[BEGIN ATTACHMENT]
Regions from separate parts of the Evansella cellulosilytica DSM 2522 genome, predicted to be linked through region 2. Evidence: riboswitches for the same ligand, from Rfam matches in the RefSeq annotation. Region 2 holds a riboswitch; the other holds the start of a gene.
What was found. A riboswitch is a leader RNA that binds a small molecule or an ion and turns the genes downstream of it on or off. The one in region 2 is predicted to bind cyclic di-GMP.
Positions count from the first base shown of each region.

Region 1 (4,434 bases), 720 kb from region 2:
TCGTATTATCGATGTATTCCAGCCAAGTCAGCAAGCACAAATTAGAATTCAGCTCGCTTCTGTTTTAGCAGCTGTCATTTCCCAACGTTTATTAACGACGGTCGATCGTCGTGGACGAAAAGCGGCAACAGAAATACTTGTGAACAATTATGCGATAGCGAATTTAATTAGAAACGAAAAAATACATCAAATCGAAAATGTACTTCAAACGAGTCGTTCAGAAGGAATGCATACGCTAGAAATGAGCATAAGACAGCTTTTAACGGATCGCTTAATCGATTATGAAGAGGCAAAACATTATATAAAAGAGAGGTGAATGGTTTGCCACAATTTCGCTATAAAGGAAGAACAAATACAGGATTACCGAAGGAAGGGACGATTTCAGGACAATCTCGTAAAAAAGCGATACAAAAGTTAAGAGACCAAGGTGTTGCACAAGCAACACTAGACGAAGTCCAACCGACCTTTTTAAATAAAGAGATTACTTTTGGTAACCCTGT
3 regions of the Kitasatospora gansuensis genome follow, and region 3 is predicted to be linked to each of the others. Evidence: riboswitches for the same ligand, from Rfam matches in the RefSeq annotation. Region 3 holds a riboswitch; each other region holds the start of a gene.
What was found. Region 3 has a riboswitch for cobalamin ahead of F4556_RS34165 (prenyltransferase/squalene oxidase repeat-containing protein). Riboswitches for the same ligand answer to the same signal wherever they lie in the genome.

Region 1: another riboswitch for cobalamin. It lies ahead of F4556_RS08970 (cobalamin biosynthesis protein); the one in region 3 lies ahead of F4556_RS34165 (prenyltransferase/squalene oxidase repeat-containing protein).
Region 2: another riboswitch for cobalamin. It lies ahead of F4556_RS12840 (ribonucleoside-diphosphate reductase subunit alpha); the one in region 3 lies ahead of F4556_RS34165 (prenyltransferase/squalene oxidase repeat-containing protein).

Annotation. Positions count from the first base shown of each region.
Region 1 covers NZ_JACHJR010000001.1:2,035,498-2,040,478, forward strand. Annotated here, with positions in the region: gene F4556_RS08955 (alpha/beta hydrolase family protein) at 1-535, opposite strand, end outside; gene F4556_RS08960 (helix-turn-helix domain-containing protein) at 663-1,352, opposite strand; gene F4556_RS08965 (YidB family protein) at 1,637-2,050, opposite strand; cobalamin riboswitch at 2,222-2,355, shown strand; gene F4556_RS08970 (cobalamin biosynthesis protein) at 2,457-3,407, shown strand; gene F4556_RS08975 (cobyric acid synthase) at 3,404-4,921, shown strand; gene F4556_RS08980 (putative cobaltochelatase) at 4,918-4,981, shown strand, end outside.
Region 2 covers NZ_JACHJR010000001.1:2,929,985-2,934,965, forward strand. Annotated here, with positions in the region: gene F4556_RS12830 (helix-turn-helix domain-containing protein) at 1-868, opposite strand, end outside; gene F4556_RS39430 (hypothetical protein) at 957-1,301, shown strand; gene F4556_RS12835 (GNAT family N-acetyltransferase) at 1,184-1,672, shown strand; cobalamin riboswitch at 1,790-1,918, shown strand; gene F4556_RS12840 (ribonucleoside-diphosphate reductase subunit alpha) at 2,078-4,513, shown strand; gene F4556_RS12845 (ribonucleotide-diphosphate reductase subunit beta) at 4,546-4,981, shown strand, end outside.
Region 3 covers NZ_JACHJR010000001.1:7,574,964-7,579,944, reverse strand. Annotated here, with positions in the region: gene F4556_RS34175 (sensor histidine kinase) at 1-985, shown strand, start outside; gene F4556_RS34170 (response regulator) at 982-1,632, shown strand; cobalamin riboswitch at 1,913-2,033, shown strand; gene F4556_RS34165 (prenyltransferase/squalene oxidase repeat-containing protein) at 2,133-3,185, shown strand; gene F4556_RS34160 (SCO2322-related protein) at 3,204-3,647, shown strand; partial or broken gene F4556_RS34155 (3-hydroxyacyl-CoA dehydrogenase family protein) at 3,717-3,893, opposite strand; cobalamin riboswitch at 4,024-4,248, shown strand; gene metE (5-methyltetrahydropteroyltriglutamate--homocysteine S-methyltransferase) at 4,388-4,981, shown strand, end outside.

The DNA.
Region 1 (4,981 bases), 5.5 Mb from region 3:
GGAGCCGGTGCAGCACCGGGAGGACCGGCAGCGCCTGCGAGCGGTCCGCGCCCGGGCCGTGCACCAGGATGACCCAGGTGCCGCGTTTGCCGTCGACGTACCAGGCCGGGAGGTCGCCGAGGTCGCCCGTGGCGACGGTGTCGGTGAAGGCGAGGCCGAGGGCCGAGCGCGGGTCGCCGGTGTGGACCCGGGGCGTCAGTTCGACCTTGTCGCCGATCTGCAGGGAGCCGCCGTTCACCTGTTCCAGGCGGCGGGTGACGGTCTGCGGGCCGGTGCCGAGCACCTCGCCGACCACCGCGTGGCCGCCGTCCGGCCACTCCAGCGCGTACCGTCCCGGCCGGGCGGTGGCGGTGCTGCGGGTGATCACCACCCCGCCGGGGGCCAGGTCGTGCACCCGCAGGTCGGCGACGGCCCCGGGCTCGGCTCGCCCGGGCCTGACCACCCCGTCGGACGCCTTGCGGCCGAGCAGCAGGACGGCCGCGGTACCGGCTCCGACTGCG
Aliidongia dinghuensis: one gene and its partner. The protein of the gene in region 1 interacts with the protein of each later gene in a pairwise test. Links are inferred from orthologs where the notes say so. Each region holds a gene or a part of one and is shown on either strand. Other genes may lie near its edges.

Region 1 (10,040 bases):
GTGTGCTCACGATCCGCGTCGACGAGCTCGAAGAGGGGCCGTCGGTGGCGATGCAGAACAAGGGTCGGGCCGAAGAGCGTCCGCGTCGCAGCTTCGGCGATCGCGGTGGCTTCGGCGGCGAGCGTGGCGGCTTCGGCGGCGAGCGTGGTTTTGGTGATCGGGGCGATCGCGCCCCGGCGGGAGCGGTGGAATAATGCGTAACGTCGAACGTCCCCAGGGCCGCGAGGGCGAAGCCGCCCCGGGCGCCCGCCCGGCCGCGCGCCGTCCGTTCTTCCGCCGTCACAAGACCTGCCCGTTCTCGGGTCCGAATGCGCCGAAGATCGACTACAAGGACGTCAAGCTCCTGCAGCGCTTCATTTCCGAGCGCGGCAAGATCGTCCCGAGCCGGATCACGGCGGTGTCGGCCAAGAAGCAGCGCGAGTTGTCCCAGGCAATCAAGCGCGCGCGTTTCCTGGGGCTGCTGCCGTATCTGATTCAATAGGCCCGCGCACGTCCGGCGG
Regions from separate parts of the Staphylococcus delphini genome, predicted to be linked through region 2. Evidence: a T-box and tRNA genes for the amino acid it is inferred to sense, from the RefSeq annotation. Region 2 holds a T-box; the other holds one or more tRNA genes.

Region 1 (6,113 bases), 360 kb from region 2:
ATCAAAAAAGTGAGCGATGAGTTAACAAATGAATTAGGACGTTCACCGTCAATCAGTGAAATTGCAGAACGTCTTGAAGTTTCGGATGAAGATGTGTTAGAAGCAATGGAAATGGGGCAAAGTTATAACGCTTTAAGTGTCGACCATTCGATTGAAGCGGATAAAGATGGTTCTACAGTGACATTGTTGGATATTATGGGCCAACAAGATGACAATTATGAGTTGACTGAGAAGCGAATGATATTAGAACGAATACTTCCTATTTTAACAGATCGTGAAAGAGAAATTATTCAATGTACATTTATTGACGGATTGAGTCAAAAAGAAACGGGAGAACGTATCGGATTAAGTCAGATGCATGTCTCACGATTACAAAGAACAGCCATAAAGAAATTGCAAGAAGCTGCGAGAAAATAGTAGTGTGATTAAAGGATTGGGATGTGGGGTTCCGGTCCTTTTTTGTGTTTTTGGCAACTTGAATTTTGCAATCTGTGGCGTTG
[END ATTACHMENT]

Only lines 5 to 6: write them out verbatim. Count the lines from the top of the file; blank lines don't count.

TCGTATTATCGATGTATTCCAGCCAAGTCAGCAAGCACAAATTAGAATTCAGCTCGCTTCTGTTTTAGCAGCTGTCATTTCCCAACGTTTATTAACGACGGTCGATCGTCGTGGACGAAAAGCGGCAACAGAAATACTTGTGAACAATTATGCGATAGCGAATTTAATTAGAAACGAAAAAATACATCAAATCGAAAATGTACTTCAAACGAGTCGTTCAGAAGGAATGCATACGCTAGAAATGAGCATAAGACAGCTTTTAACGGATCGCTTAATCGATTATGAAGAGGCAAAACATTATATAAAAGAGAGGTGAATGGTTTGCCACAATTTCGCTATAAAGGAAGAACAAATACAGGATTACCGAAGGAAGGGACGATTTCAGGACAATCTCGTAAAAAAGCGATACAAAAGTTAAGAGACCAAGGTGTTGCACAAGCAACACTAGACGAAGTCCAACCGACCTTTTTAAATAAAGAGATTACTTTTGGTAACCCTGT
3 regions of the Kitasatospora gansuensis genome follow, and region 3 is predicted to be linked to each of the others. Evidence: riboswitches for the same ligand, from Rfam matches in the RefSeq annotation. Region 3 holds a riboswitch; each other region holds the start of a gene.